The D.C. City Council today passed a measure which provides an economic incentive for bars and restaurants in the nation's capital to enter the tobacco business.
If I understand the law correctly, bars and restaurants that enter the tobacco business and are able to generate at least 10% of their total revenues through cigarette sales will be rewarded by being allowed to permit smoking in their establishments, and therefore to retain their smoking customers and a substantial economic base.
Establishments which fail to enter the tobacco business, or which fail in their efforts to promote tobacco enough so that 10% of their revenue comes from tobacco sales will be punished by being forced to prohibit smoking in their facilities, therefore risking the loss of smoking customers to bars and restaurants which are successful in entering the tobacco business.
In addition, the law encourages new tobacco-food businesses by allowing entrepreneurs to compete for smoking patrons by opening new bars and restaurants whose business plans are carefully titrated to include at least 10% revenue from tobacco products. It may actually be easier for new bars and restaurants to meet this requirement since they can be designed specifically with this in mind, and will be better able to compete for the Capital Area's smoking clientele.
The Rest of the Story
I have to say that on this one, I believe Carole Schwartz is the only one who seems to have any consistency or integrity in their position. She simply feels that a smoking ban is an unjustified intrusion on business owners, and she voted where her mouth is. Her vote is consistent with her position and she was not trying to pull the wool over anyone's eyes with that vote.
However, I have no idea what the other 11 Council members, who voted for this measure, were thinking.
There is certainly no public health reasoning behind the law. If secondhand smoke is a health hazard for bar and restaurant workers, then it is certainly no less of a hazard for those who work in establishments that derive 10% of their revenues from tobacco than those which do not.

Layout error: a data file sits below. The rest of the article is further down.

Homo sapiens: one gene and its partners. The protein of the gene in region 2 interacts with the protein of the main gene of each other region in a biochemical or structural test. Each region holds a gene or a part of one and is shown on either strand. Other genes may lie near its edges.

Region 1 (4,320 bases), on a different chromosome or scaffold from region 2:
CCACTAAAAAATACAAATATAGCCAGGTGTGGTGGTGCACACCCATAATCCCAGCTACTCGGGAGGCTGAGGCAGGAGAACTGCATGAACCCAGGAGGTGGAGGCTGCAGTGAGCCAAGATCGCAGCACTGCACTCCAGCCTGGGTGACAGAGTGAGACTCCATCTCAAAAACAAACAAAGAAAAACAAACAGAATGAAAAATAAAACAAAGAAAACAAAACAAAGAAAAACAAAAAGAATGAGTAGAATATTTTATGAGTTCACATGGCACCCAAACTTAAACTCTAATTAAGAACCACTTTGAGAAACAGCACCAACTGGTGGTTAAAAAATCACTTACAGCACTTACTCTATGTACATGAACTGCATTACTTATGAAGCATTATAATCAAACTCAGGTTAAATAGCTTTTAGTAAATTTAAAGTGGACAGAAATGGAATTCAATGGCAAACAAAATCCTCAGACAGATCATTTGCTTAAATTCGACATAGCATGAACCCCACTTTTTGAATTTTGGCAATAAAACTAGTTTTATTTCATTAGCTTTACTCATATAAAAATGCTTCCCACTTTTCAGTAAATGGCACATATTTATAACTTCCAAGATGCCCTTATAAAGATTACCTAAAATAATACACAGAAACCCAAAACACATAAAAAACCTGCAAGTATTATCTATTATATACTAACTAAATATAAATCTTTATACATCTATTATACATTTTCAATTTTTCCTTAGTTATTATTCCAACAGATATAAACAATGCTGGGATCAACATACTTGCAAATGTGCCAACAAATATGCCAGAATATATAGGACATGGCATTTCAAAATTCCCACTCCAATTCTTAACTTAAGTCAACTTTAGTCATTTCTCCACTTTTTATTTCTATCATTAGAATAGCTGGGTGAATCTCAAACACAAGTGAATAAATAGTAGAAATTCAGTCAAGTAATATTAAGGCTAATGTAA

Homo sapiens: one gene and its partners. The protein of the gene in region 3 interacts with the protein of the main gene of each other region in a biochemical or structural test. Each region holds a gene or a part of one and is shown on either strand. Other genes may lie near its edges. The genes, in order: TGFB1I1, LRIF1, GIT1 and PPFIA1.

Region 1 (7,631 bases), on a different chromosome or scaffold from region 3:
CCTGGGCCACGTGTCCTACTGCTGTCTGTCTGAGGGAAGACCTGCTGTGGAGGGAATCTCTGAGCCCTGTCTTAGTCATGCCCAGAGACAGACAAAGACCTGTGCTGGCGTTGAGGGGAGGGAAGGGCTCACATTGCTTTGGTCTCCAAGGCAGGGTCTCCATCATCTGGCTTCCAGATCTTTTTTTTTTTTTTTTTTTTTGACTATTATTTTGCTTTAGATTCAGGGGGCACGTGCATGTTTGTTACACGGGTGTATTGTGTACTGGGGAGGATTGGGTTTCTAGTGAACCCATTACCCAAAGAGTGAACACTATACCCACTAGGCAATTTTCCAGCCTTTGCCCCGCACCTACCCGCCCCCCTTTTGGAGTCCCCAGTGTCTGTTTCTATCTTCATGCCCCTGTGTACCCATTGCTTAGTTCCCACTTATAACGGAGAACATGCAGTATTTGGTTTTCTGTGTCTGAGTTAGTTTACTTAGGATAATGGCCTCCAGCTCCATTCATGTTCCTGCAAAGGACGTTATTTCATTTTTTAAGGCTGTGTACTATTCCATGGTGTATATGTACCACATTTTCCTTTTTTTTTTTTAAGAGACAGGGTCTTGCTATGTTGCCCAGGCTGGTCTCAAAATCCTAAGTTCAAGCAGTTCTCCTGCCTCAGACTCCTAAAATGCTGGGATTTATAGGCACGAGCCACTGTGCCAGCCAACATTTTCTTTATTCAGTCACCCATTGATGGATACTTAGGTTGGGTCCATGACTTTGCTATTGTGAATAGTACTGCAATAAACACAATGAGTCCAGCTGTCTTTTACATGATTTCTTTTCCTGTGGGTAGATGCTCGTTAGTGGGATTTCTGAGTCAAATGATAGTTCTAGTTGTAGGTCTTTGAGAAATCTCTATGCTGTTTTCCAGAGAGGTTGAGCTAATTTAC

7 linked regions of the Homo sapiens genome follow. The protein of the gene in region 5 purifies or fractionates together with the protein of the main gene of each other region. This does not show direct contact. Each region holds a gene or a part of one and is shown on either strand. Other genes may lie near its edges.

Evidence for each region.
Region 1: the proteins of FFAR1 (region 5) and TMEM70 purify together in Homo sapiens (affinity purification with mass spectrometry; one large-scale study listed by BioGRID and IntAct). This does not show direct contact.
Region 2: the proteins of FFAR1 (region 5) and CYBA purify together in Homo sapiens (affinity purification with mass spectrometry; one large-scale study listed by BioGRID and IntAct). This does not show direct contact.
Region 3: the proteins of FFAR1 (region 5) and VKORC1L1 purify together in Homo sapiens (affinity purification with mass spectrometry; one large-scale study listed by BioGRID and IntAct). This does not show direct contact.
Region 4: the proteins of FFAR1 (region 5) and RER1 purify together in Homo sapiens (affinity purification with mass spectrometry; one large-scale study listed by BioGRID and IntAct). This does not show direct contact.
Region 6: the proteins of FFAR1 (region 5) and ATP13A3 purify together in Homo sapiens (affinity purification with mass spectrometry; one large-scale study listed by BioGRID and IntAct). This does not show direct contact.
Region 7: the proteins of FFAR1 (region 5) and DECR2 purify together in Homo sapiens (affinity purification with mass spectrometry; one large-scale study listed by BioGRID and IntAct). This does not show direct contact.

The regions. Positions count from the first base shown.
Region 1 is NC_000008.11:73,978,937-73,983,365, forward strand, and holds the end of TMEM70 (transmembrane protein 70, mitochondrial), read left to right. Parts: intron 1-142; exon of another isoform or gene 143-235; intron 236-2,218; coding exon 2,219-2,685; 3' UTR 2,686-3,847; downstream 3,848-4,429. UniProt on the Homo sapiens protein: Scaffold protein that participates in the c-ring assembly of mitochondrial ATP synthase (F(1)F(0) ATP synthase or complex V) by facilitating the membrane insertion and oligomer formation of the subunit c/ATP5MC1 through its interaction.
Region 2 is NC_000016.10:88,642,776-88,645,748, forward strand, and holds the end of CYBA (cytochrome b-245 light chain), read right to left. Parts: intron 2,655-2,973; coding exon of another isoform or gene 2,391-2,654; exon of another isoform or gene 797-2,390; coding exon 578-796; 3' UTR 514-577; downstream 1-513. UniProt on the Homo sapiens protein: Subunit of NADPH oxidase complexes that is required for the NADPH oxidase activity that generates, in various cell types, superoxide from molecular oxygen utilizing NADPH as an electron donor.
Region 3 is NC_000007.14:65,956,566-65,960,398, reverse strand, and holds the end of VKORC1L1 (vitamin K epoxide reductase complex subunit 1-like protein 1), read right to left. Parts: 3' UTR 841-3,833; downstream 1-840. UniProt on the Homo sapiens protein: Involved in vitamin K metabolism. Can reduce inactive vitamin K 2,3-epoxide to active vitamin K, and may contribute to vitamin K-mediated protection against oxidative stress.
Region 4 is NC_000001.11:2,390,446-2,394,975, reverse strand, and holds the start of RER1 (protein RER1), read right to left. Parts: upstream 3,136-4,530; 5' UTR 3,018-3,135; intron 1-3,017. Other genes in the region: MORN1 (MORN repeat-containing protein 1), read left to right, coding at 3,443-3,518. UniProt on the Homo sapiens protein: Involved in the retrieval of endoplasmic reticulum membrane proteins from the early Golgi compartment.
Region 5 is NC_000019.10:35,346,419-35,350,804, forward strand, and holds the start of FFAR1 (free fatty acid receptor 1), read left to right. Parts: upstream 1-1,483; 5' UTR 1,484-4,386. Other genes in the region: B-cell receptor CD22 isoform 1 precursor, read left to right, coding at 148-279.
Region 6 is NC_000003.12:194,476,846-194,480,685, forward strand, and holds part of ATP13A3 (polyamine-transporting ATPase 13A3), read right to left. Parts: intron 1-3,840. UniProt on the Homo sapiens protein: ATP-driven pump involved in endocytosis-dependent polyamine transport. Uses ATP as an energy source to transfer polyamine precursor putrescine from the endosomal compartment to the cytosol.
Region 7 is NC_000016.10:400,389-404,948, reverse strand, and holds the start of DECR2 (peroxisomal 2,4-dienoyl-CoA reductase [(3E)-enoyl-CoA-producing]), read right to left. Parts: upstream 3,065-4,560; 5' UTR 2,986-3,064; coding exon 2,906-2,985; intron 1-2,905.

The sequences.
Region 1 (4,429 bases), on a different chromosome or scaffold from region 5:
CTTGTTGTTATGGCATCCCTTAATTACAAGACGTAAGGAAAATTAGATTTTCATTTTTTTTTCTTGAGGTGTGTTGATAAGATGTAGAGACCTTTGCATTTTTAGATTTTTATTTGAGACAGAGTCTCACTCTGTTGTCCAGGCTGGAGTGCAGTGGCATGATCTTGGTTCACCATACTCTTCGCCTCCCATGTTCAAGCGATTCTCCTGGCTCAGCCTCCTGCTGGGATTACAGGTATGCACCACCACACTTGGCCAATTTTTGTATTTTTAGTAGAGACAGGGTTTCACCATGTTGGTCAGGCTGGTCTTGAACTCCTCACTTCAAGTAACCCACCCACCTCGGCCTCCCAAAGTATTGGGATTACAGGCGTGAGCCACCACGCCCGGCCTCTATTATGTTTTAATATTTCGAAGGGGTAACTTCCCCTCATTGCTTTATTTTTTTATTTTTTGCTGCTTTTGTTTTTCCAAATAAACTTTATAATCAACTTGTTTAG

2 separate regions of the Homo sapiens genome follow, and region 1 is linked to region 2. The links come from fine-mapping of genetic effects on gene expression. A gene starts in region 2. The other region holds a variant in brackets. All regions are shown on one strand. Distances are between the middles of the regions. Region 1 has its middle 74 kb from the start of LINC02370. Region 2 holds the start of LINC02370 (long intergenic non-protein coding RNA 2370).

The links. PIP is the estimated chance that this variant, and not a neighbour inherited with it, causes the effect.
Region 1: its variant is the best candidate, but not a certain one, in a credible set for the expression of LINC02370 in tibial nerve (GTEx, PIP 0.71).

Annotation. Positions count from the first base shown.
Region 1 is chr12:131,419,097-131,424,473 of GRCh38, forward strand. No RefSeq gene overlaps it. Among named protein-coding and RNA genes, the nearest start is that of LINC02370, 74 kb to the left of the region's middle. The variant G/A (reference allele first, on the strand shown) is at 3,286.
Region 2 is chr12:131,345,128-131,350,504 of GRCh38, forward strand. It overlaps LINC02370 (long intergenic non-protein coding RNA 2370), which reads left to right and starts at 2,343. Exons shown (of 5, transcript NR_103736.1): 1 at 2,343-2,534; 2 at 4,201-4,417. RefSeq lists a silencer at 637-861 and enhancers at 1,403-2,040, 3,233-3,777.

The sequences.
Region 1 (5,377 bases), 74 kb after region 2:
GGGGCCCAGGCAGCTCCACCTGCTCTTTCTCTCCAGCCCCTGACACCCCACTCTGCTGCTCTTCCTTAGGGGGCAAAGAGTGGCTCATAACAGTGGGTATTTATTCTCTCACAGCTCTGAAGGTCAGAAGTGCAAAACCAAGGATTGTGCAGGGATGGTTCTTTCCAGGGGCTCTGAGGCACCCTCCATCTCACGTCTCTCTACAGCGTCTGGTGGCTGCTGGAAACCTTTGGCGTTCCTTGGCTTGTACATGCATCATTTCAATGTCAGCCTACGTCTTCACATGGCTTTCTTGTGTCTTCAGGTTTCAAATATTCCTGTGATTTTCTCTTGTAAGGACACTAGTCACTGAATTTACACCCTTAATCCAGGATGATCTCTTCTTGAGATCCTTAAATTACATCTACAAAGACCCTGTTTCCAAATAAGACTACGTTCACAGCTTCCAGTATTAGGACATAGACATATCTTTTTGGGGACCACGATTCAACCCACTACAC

Frankly, there is no rationale at all, public health or otherwise, that I can think of for a law intended to protect restaurant and bar workers from secondhand smoke that exempts establishments that sell tobacco products to any significant extent.
And there is a term we use to describe a law that has no rational basis behind it: unconstitutional.
As liberal as the courts are with allowing broad discretion of legislators to legislate, there needs to be at least some rational basis for the application of a public health law in a particular way. Unless I'm missing something, I don't see any rational basis here.
Now I can see the rationale behind an exemption for establishments that derive the overwhelming and predominant proportion of their sales from tobacco products - in other words, true cigar bars. These facilities can be viewed as being smoking establishments. In other words, they exist and function only insofar as a tobacco product is smoked in them. I can see a rational basis for not applying a smoking ban to such establishments.
Usually, these facilities are defined as deriving 90% or more of their income from tobacco sales. But to set the application of this public health law at 10% income from tobacco sales is ludicrous. It makes no sense.
This is why I say that the 11 Council members who voted for the law had no consistency in their position on this issue. Look - make up your mind one way or the other. If you think that secondhand smoke is a severe health hazard for restaurant and bar workers, then get rid of it. If not, then leave these poor businesses alone!
Creating a crazy system of food and drink business in a city where the rules that govern the public health protection in those businesses are directly tied to whether or not those businesses sell tobacco products to any small, but significant, extent, is a completely unwarranted intrusion on the free market system.
Had I been on the D.C. City Council, I would have joined Councilmember Schwartz and been the 2nd dissenting vote on this measure. Then I would have offered to buy her a beer for at least having the integrity to take a position, a consistent one, and stick with it.
Interestingly, the original Washington Post article about the passage of the smoking ban did not seem to mention the exemption for establishments that derive 10% of their revenues from tobacco sales, although the more complete version of the article that is online now does. This is a case where I think "the rest of the story" is actually far more important than the original story as reported.
And the rest of the story suggests that with one exception (and perhaps a 2nd - one councilmember was wise enough to be absent from this attempt at responsible policy making disguised as a circus), the D.C. City Council today failed to display the fortitude, courage, and integrity that one would like to see from public policy makers, regardless of which side of this issue one is on.